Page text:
As you can see by the recording dates and catalogue numbers, these are not new recordings, nor are they re-issues. The Ginastera/Villa-Lobos recording appeared on The Classical Shop’s hourly special, and the Villa-Lobos pieces, especially the Suite, an early work which I hadn’t heard, were enough to make me overlook my lack of enthusiasm for the presence of the Ginastera. This recording then led me to the Bartók/Janáček via the “Customers who bought this album, also bought ...” link. Given that they both contain 20th
century music for string orchestra, and have not been previously reviewed on this site, I felt it was worth noting down my thoughts
in a double review.
While I can appreciate the compositional skill of Ginastera, the frequent dissonances are sufficiently ugly to deter me. Yet among them, there are moments of great beauty and much rhythmic excitement. This concerto was premiered in Philadelphia by Eugene Ormandy, which emphasises the importance of the composer. It comes from a decade where Ginastera had embraced atonalism and serialism, so I expected to not like it at all. That proved to be not the case, though I won’t be adding it to my Desert Island list. The opening movement - Variazioni per i solisti
– is brilliantly constructed around the theme and four variations: each section is essentially a mini-concerto, each for a different string instrument. The scherzo is nightmarish, full of glissandos and dissonance, but it doesn’t outstay its welcome. The most approachable movement is the adagio, while the finale is indeed furioso
, full of pulsing rhythms and absolutely no melody. Overall, a better outcome than I’d expected.
The Villa-Lobos Suite is one of his earliest orchestral works, and I daresay you could win “who wrote this work” quizzes with it, because it bears little of the V-L stamp. To me, it could derive from the English pastoral school. The first two movements are peaceful, the third a gentle dance. It is pleasant company for its relatively short duration. Bachanias Brasileiras No. 9
, the final one of the group, is also the shortest, and quite possibly the most Bachian. If you don’t know it, you are missing a little gem.
José Evangelista is a Spanish-born Canadian resident. Airs d’Espagne
is a set of fifteen Spanish folk tunes, set simply and effectively for string orchestra. In the booklet notes, the composer describes his intention was “to emphasise the melodic character of this material”. Evidently, it is a common thread in his work, as another work of his, Spanish Garland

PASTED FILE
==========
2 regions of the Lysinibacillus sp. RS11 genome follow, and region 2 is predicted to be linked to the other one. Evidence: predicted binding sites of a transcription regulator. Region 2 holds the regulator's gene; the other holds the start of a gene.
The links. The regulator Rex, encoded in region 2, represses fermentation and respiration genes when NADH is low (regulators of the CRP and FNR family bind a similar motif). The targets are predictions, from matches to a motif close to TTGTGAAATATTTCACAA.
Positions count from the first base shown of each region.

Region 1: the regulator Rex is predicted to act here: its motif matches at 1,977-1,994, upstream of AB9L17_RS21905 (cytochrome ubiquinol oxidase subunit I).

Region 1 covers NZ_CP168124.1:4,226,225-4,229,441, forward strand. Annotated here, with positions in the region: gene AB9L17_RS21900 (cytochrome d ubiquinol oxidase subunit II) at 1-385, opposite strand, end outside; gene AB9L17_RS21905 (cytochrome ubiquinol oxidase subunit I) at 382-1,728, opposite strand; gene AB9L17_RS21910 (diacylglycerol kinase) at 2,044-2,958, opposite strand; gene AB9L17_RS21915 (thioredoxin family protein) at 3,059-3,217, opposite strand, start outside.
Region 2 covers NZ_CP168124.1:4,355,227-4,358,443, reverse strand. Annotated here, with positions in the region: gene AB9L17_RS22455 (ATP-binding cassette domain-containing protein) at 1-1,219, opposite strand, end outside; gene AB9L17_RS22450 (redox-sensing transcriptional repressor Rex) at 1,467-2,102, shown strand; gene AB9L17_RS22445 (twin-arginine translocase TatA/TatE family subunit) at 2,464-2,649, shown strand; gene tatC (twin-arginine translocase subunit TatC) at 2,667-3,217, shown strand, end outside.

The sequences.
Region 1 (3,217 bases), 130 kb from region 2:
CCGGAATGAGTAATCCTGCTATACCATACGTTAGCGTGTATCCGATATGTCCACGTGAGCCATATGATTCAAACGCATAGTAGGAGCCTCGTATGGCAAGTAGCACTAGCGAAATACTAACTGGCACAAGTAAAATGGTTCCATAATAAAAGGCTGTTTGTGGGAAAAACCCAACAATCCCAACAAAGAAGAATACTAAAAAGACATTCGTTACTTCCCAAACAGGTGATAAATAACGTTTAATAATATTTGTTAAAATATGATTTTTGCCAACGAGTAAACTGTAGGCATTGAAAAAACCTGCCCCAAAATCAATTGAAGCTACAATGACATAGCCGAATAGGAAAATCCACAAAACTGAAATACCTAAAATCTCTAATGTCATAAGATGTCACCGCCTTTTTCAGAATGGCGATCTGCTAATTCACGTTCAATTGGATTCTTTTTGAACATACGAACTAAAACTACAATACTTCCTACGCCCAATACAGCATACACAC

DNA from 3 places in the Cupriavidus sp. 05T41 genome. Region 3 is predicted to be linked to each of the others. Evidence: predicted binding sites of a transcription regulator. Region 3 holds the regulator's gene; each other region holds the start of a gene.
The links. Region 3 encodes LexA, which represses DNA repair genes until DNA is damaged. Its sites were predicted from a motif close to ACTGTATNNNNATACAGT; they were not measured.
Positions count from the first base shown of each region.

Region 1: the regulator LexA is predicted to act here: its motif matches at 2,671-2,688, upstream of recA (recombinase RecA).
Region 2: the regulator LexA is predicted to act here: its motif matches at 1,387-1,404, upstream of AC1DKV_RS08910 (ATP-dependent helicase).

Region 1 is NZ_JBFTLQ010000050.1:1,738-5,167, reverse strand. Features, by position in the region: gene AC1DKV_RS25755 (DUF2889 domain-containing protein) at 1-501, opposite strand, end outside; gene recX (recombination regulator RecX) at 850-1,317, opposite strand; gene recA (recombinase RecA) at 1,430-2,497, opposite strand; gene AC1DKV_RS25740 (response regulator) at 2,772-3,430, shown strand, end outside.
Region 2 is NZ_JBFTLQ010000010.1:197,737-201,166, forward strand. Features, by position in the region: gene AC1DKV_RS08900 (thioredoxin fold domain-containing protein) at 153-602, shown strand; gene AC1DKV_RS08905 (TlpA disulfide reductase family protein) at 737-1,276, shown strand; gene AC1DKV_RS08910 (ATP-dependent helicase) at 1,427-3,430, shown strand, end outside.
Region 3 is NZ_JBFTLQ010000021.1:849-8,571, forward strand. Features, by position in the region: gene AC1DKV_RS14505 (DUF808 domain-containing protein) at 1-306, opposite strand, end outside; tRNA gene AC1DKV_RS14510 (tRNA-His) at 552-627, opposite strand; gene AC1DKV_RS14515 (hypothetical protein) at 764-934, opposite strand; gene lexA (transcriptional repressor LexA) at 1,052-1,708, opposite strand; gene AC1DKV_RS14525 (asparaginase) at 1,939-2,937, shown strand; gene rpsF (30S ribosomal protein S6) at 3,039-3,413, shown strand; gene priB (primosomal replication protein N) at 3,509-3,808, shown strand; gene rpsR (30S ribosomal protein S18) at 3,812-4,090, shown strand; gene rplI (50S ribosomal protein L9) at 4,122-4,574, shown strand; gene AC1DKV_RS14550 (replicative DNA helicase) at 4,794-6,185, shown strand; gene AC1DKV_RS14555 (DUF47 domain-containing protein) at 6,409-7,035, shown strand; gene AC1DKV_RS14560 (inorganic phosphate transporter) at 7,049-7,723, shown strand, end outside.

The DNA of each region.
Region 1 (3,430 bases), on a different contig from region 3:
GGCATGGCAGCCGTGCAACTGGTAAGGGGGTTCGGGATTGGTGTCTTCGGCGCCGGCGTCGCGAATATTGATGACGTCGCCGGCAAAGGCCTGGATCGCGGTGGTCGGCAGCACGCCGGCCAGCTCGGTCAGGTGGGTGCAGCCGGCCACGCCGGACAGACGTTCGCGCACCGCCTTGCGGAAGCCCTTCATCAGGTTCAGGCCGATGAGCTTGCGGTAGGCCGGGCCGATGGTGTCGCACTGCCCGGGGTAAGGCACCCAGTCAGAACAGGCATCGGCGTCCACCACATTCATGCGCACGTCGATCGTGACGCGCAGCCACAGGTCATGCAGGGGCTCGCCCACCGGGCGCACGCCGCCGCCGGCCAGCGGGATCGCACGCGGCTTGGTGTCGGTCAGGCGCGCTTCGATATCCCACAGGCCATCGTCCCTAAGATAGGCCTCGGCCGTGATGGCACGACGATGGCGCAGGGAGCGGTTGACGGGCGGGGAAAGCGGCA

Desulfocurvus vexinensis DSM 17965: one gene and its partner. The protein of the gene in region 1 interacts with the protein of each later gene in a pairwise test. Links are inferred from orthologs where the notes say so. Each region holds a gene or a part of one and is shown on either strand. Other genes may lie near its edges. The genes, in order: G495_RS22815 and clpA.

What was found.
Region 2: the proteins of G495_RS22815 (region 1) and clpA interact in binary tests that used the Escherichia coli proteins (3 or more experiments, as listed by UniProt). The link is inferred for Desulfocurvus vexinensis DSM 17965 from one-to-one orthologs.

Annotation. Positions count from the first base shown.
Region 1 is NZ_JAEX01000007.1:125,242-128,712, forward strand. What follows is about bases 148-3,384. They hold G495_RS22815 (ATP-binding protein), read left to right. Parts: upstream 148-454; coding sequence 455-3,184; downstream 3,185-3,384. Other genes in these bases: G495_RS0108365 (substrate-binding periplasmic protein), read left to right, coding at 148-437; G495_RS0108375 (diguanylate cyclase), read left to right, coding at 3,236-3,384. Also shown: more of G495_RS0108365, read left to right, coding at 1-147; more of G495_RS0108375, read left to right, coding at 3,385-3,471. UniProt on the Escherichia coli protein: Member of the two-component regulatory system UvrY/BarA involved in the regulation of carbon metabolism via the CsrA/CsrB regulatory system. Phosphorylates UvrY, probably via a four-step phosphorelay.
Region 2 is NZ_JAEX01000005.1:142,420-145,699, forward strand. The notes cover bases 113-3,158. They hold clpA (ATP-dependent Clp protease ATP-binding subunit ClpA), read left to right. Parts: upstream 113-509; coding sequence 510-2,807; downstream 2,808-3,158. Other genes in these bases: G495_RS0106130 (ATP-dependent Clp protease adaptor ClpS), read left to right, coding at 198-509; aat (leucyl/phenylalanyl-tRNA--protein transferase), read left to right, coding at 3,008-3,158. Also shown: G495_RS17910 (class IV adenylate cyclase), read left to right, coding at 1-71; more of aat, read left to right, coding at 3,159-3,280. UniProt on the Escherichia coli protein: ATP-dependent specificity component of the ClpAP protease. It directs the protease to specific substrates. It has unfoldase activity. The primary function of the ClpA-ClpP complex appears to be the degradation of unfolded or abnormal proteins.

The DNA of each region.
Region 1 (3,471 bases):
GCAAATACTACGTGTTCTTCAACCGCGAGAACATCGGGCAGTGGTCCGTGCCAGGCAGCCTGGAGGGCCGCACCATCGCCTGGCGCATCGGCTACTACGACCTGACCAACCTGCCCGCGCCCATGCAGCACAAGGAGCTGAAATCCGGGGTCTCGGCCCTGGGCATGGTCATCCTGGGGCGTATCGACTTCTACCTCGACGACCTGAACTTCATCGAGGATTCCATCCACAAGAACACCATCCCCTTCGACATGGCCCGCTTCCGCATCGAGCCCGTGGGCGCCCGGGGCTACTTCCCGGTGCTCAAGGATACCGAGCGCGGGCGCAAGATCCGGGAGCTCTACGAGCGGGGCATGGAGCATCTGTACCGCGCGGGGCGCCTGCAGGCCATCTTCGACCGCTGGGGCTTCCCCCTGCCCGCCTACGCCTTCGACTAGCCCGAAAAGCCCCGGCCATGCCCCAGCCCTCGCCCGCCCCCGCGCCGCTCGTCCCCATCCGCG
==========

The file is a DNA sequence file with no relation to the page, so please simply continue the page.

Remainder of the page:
, reviewed here
, also uses folk-derived material.
The Bachianas is the standout work here; the other three are interesting in their own ways, with my reservations about Ginastera still in place, though perhaps not so firmly.
The performances by I Musici di Montreal, one of the chamber orchestras used very often in the 1990s by Chandos, are excellent. I could only compare them to others in the Villa-Lobos works, and they were the equal of the Sao Paulo Symphony on the much-lauded BIS Bachianas set
Moving across the Atlantic to central Europe, I admit to having struggled in the past with both composers on this recording. Recently though, Bartók is beginning to win me round. I heard the Divertimento
performed by the Sydney Symphony at a concert this year, and enjoyed it greatly. I was equally impressed by the viola concerto, as performed by James Ehnes on a Chandos disc with the two violin concertos (see review
). The programme notes describe it as “one of Bartók’s most accessible and radiant works”, with which I can only agree. It is not just a collection of pretty folk melodies – this is mature Bartók after all. The middle slow movement has hints of a funeral march – it was written in the shadow of World War II – while the outer fast movements intersperse folk rhythms with familiar twentieth-century sonorities. For anyone like myself still finding their way with Bartók, this is an ideal entry point, and has become a firm favourite.
The two Janáček pieces are very early works, written under the influence of Dvořák and his Serenade for Strings
, which Janáček had conducted. They also have origins in Baroque forms, the composer initially naming some of the movements as sarabande, allemande etc. Those names were somewhat misleading, given that their timing and general character bear little resemblance to the baroque forms; this may explain why he changed the names to the basic tempo indications. They are very well-crafted and exceedingly enjoyable, in the same manner as Greig’s Holberg Suite
and Halvorsen’s Suite ancienne
. They may not provide me with an entry into Janáček’s mature sound-world, but that won’t prevent me from playing them frequently.
I haven’t heard recordings of any of the works on this disc, but I can’t imagine them better played than here. The range of music from the ferocity and angst in the Bartók to the delicacy, humour and innocent delight in the Janáček is handled splendidly, and the recording quality is also outstanding.
I’ve enjoyed almost everything on these two discs, and the Bartók/Janáček is an absolute beauty.